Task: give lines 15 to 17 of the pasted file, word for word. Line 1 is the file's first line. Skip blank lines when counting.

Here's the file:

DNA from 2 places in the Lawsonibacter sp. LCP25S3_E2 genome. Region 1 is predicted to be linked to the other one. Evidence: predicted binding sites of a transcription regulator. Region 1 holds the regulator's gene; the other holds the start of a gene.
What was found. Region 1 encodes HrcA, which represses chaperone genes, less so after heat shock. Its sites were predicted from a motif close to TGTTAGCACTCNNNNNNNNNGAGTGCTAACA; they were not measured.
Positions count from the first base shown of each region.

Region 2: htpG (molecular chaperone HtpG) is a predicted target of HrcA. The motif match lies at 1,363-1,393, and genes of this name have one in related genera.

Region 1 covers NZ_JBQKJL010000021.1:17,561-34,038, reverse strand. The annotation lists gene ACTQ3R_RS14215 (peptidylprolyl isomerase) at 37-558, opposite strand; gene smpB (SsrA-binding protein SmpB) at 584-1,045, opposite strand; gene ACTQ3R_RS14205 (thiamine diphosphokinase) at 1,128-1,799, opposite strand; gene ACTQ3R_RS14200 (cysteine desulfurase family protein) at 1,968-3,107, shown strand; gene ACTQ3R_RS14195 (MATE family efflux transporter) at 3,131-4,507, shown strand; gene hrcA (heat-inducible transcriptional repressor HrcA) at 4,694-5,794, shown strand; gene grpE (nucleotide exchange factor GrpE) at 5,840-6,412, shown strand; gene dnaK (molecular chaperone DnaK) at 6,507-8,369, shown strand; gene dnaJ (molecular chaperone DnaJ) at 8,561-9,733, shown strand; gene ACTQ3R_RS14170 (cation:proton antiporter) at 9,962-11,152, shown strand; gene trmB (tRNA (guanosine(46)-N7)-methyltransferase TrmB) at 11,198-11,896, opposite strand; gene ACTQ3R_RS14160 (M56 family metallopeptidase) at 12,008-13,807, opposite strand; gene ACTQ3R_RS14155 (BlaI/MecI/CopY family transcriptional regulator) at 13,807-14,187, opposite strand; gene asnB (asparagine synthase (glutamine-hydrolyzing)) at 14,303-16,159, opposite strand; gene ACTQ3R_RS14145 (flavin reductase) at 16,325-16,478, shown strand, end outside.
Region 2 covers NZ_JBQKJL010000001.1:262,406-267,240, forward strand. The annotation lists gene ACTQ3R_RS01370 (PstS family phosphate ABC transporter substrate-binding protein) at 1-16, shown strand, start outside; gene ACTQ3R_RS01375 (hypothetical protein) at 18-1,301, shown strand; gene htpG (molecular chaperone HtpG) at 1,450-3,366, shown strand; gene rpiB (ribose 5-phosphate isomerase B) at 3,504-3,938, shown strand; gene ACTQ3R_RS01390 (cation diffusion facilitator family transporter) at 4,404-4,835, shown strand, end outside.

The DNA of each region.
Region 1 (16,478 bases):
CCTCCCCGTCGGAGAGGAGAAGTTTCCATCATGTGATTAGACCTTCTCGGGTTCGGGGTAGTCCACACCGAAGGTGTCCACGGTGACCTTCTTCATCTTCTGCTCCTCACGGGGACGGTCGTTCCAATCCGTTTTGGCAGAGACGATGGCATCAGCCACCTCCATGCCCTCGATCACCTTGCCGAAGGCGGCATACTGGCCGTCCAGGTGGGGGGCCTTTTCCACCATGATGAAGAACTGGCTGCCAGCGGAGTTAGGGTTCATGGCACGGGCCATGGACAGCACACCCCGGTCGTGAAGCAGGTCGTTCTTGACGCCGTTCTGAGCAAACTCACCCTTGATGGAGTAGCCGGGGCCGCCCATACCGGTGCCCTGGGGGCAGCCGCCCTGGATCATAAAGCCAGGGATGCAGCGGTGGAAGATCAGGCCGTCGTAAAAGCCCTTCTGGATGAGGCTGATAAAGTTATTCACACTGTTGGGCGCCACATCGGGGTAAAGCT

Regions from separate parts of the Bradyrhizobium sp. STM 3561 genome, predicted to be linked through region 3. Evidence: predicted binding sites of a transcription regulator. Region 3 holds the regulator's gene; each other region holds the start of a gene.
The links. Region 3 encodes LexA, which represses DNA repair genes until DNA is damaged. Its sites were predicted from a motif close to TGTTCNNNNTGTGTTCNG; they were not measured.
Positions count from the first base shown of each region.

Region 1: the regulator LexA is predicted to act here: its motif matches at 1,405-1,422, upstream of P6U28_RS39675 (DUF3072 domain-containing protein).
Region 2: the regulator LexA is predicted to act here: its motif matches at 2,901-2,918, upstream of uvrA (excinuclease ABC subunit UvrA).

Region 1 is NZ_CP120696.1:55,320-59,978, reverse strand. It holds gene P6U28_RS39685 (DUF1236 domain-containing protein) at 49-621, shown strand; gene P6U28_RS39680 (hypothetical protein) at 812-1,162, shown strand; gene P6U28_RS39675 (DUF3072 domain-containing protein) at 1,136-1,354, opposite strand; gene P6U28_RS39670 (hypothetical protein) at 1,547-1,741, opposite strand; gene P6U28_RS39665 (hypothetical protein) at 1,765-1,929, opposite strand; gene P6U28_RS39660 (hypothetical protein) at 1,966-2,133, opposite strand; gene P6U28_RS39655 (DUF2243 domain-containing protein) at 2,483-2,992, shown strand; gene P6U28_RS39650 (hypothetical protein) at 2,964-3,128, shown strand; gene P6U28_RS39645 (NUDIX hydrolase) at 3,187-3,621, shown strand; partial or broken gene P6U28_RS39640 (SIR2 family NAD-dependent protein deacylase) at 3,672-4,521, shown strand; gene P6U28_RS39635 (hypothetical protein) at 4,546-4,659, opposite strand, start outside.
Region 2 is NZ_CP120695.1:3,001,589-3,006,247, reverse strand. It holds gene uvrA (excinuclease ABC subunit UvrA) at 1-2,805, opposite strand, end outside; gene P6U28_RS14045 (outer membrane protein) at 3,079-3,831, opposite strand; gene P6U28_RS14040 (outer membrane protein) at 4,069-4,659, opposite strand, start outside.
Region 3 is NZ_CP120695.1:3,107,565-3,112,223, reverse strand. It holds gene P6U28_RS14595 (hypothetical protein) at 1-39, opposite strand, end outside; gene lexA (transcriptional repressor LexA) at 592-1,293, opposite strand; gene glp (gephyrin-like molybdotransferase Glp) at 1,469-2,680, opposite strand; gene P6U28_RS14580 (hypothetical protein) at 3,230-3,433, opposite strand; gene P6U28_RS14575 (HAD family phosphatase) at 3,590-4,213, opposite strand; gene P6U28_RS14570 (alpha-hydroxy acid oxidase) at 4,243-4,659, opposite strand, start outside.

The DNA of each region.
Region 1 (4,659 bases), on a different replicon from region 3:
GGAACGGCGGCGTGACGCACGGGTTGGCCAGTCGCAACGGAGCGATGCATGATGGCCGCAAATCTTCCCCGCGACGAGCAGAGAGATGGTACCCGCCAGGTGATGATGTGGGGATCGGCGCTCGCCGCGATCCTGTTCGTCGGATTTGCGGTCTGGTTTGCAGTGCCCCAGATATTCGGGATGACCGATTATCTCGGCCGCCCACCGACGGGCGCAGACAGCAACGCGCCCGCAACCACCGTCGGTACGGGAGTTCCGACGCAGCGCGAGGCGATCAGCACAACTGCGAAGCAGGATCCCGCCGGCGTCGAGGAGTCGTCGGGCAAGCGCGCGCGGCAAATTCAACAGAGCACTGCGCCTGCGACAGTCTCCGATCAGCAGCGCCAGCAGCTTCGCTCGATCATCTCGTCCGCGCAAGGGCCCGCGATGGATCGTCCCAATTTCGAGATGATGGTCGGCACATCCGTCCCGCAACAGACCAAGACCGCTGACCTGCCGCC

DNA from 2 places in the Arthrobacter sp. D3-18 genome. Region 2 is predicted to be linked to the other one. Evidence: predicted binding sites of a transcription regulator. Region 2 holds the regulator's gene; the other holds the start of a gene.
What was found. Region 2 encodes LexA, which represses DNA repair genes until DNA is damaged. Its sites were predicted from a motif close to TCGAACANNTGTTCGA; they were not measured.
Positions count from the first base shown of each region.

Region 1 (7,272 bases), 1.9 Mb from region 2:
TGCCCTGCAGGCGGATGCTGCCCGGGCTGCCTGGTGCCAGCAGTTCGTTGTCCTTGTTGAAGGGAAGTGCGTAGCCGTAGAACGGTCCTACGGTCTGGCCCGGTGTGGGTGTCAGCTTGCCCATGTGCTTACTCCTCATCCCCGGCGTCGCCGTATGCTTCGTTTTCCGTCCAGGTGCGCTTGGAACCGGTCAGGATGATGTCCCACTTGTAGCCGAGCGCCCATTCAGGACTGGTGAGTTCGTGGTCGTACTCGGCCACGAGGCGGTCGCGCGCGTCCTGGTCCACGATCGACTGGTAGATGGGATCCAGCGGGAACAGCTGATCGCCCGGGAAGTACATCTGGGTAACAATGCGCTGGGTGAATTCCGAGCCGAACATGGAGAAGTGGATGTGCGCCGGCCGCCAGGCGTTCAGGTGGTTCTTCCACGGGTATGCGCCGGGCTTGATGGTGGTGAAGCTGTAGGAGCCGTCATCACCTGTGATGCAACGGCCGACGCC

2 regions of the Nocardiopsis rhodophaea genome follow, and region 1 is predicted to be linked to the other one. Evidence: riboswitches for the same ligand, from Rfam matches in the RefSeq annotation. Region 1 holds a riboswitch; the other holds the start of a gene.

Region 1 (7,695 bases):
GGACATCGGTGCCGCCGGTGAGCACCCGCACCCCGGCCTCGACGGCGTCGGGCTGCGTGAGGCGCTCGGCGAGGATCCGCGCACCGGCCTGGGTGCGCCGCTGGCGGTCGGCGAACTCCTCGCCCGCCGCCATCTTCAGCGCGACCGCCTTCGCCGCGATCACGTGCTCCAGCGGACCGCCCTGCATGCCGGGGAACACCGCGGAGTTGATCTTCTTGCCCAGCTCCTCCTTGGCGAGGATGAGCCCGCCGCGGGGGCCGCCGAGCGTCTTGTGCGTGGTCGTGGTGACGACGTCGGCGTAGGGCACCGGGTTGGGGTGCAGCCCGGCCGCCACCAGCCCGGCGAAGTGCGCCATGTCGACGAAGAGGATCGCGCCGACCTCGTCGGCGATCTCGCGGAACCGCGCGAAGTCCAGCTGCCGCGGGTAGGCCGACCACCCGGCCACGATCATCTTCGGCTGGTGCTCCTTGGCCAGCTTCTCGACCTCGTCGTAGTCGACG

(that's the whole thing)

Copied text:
Region 1 is NZ_CP120696.1:55,320-59,978, reverse strand. It holds gene P6U28_RS39685 (DUF1236 domain-containing protein) at 49-621, shown strand; gene P6U28_RS39680 (hypothetical protein) at 812-1,162, shown strand; gene P6U28_RS39675 (DUF3072 domain-containing protein) at 1,136-1,354, opposite strand; gene P6U28_RS39670 (hypothetical protein) at 1,547-1,741, opposite strand; gene P6U28_RS39665 (hypothetical protein) at 1,765-1,929, opposite strand; gene P6U28_RS39660 (hypothetical protein) at 1,966-2,133, opposite strand; gene P6U28_RS39655 (DUF2243 domain-containing protein) at 2,483-2,992, shown strand; gene P6U28_RS39650 (hypothetical protein) at 2,964-3,128, shown strand; gene P6U28_RS39645 (NUDIX hydrolase) at 3,187-3,621, shown strand; partial or broken gene P6U28_RS39640 (SIR2 family NAD-dependent protein deacylase) at 3,672-4,521, shown strand; gene P6U28_RS39635 (hypothetical protein) at 4,546-4,659, opposite strand, start outside.
Region 2 is NZ_CP120695.1:3,001,589-3,006,247, reverse strand. It holds gene uvrA (excinuclease ABC subunit UvrA) at 1-2,805, opposite strand, end outside; gene P6U28_RS14045 (outer membrane protein) at 3,079-3,831, opposite strand; gene P6U28_RS14040 (outer membrane protein) at 4,069-4,659, opposite strand, start outside.
Region 3 is NZ_CP120695.1:3,107,565-3,112,223, reverse strand. It holds gene P6U28_RS14595 (hypothetical protein) at 1-39, opposite strand, end outside; gene lexA (transcriptional repressor LexA) at 592-1,293, opposite strand; gene glp (gephyrin-like molybdotransferase Glp) at 1,469-2,680, opposite strand; gene P6U28_RS14580 (hypothetical protein) at 3,230-3,433, opposite strand; gene P6U28_RS14575 (HAD family phosphatase) at 3,590-4,213, opposite strand; gene P6U28_RS14570 (alpha-hydroxy acid oxidase) at 4,243-4,659, opposite strand, start outside.